You know, I think Ukraine reinvents itself right now. We literally see the country shaking off the rudiments of the Soviet past–pro-russian political parties and propagandistic media, the language issue (many people I know who spoke russian before the war started using Ukrainian in their everyday life). It’s great to see a dignified and resilient nation in the making. The nation that undoubtedly will prevail.

Every single person I know contributes to the victory by helping the army, refugees, neighbors, animals, anyone in trouble. I stayed in Ukraine and decided to spend as much time with my kids as I can. Having an incredibly supportive employer, I continue working remotely, and this was another commitment – to get myself together and continue doing my job because a stable economy helps Ukraine to get closer to victory. I use every chance to spread the truth about the war across the world. And I donate: to the Ukrainian armed forces, to the widows of the killed, to refugee centers, to free Ukrainian media.

Growing up, making friends, falling in love, giving birth to kids, living, working, and traveling in Ukraine was fantastic before the russians came to try and take it all away. Since 1991, our country has been paving its way to the EU and NATO. We struggled with reforms. We voted in democratic elections. We fought for the right to choose our own path. It’s not that we haven’t made mistakes. We did, but who doesn’t when trying to emerge out of a communist past as a democracy?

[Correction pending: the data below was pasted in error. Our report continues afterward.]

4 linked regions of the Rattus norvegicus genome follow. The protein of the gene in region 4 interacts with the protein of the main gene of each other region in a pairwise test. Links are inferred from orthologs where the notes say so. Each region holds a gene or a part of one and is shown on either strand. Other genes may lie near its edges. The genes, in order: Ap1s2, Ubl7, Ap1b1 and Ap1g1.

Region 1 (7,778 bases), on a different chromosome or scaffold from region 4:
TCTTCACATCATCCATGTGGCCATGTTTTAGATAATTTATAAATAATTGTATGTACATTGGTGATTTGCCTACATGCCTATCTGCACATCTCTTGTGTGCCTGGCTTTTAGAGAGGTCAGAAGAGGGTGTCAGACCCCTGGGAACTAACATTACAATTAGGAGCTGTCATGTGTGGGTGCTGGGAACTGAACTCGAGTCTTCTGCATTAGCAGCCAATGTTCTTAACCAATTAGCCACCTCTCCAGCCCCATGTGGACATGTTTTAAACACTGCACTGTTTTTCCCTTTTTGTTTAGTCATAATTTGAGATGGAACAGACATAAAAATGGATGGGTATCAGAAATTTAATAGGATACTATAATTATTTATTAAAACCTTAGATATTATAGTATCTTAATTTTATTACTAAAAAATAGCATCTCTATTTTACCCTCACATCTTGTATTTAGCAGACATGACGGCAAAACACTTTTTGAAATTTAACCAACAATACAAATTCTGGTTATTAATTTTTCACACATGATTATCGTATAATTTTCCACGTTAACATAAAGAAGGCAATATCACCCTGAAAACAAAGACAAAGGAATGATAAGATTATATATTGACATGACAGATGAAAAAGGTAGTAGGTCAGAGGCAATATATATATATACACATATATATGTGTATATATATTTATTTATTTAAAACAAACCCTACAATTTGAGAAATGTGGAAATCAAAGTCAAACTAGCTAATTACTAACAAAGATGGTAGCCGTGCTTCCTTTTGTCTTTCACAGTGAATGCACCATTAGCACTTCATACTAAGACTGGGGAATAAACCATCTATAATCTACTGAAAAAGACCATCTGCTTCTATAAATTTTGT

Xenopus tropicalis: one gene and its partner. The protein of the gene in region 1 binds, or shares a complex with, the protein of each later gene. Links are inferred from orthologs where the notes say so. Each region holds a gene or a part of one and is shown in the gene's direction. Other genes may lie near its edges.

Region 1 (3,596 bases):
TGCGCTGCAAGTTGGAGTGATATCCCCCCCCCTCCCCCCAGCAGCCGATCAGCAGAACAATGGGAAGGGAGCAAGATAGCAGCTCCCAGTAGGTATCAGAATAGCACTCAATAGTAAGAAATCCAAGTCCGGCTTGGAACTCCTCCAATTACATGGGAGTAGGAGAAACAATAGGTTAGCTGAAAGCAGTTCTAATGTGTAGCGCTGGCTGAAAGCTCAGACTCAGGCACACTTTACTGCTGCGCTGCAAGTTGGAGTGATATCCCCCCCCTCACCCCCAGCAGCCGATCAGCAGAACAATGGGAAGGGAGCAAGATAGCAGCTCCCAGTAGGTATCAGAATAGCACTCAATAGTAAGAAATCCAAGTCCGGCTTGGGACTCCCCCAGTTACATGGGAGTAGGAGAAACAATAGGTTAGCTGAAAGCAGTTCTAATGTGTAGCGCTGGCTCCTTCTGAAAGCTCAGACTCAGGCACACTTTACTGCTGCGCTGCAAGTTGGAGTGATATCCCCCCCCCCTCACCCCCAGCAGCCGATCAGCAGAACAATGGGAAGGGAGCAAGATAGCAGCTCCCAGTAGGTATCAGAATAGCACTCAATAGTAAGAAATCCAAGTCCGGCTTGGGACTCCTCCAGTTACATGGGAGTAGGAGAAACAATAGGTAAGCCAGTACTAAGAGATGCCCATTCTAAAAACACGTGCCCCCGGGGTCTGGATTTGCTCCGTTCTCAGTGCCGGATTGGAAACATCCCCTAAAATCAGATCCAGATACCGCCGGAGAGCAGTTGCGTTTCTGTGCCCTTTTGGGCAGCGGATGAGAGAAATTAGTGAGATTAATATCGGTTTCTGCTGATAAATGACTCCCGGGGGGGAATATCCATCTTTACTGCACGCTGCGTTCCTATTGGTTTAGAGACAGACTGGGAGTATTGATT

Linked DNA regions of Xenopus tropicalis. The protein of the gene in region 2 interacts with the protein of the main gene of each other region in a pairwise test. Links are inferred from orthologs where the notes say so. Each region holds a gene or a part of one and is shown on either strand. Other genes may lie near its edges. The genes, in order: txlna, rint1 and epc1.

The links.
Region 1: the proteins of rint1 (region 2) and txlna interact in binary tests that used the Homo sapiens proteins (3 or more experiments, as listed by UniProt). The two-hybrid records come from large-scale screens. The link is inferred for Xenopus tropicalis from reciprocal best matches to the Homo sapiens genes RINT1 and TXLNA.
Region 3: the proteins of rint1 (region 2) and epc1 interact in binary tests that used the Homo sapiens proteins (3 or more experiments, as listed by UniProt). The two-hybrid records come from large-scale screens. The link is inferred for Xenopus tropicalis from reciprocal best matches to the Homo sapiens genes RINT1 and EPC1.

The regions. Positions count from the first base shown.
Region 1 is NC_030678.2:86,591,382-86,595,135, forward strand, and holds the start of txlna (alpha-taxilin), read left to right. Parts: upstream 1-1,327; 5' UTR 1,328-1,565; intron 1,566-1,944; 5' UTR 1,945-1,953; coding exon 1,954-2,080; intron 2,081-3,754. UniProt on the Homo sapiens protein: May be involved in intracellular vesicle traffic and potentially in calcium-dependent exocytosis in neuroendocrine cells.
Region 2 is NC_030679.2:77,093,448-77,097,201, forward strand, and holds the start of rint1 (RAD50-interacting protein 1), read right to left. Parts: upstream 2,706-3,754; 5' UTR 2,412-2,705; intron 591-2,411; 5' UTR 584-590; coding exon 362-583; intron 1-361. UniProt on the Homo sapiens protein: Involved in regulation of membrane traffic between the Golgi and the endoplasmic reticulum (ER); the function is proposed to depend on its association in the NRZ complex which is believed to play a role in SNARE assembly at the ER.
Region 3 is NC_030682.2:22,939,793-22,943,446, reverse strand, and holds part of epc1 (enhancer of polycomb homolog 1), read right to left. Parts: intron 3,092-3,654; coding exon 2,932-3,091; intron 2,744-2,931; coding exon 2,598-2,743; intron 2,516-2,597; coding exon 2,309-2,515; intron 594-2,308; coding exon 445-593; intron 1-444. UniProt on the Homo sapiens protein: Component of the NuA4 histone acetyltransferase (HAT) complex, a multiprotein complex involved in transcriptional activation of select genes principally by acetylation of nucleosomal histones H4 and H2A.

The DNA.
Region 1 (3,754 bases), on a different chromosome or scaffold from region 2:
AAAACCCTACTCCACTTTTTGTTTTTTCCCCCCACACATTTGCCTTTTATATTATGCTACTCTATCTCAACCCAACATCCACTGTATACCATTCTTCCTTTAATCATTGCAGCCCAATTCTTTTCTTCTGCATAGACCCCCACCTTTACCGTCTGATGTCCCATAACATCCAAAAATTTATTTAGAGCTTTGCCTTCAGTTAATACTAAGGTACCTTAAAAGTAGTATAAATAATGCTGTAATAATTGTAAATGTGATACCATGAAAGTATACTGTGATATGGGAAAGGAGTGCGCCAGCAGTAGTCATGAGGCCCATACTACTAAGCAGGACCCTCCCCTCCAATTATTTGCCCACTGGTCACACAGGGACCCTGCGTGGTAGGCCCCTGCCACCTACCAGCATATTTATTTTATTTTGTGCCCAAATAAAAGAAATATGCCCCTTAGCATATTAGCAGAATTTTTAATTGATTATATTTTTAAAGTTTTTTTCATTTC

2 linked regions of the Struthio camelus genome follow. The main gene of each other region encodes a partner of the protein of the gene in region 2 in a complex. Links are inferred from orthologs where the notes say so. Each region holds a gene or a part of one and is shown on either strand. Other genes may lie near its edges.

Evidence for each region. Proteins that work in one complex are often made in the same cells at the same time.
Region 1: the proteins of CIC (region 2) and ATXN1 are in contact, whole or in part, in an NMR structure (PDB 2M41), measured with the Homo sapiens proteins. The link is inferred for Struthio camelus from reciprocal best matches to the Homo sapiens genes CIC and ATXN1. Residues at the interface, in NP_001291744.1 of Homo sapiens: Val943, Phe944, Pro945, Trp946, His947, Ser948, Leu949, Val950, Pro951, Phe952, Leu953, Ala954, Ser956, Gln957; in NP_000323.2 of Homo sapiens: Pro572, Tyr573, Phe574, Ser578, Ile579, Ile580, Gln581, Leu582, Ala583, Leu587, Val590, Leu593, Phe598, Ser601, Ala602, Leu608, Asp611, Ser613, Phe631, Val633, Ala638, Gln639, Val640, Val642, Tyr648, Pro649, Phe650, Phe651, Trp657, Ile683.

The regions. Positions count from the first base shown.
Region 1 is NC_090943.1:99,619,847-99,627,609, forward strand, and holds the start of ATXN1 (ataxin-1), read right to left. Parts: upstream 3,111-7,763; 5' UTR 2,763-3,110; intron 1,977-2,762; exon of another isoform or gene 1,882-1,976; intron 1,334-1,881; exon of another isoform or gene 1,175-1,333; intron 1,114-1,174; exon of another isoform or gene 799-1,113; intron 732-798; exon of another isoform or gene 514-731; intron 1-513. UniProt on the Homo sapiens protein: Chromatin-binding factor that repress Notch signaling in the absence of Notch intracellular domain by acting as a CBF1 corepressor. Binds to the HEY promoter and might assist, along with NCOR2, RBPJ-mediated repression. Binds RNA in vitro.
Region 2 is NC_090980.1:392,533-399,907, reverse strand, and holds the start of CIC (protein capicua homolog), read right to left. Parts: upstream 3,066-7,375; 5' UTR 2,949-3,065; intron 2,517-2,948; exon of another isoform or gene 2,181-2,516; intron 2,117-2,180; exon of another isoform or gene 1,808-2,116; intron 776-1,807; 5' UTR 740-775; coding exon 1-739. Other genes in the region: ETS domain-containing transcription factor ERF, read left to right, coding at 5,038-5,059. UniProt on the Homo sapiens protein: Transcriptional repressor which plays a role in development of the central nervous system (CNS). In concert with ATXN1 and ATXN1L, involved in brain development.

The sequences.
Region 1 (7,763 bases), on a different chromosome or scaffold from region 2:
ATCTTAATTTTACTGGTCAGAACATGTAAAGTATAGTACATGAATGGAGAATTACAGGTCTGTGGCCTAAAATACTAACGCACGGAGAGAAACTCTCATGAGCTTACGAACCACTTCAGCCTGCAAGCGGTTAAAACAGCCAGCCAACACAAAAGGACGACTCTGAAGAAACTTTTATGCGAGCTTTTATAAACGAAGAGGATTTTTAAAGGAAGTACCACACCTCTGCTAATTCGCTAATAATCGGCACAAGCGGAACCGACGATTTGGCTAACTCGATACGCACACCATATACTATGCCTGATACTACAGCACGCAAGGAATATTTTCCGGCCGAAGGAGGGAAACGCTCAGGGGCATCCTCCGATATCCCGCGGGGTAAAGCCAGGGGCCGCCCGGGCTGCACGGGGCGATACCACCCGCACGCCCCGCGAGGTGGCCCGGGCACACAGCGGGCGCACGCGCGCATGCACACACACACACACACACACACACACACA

Obviously, Ukraine became a pain in the ass for russia – no dictatorship likes free-minded neighboring countries. We didn’t obey and give up as they planned. We fight for our freedom and shield the freedom of Europe. The cost is tremendously high though: devastated land in place of beautiful modern towns and cities, mass graves in the backyards of residential areas, kids becoming orphans, and infrastructure being destroyed. War crimes and genocide–this is what it is, and there can be no redemption.

When the war ends with our victory and russia gets stuck in the deadlock of the sanctions, military and economic losses, international isolation, and the eventual fall of putin and his regime, Ukraine will need financial, humanitarian, diplomatic help from the international community, just as it needs it now. Along with that, the world would need to deal with the aftermath of the war and do its homework. It should include efforts to redesign the international security framework and face the challenges of the global food crisis caused by the war. Basically, when the war ends helping Ukraine to come back to normal life will mean helping the world.

My Bosniak friend, Riada, a journalist who often writes about genocide in her country in the ‘90s, keeps supporting me during this time. The other day she sent me an open letter from a Sarajevo siege survivor to Ukrainians published on BBC. The letter was about the message on her 30-year-old teeshirt that sustained the woman during 1425 days of the siege. Modified for us, the message was “Ukraine will be, everything else will pass.” This is what we here think now.

Oh, and you asked whether I have pets. Well, our older daughter asked for a dog many times. My husband and I always thought two kids are enough to keep ourselves busy and our apartment a mess. Now we’ve had a deal that we would get a dog after the war is over – we want to see our apartment the happiest mess ever. Today it’s 40 days since we left it.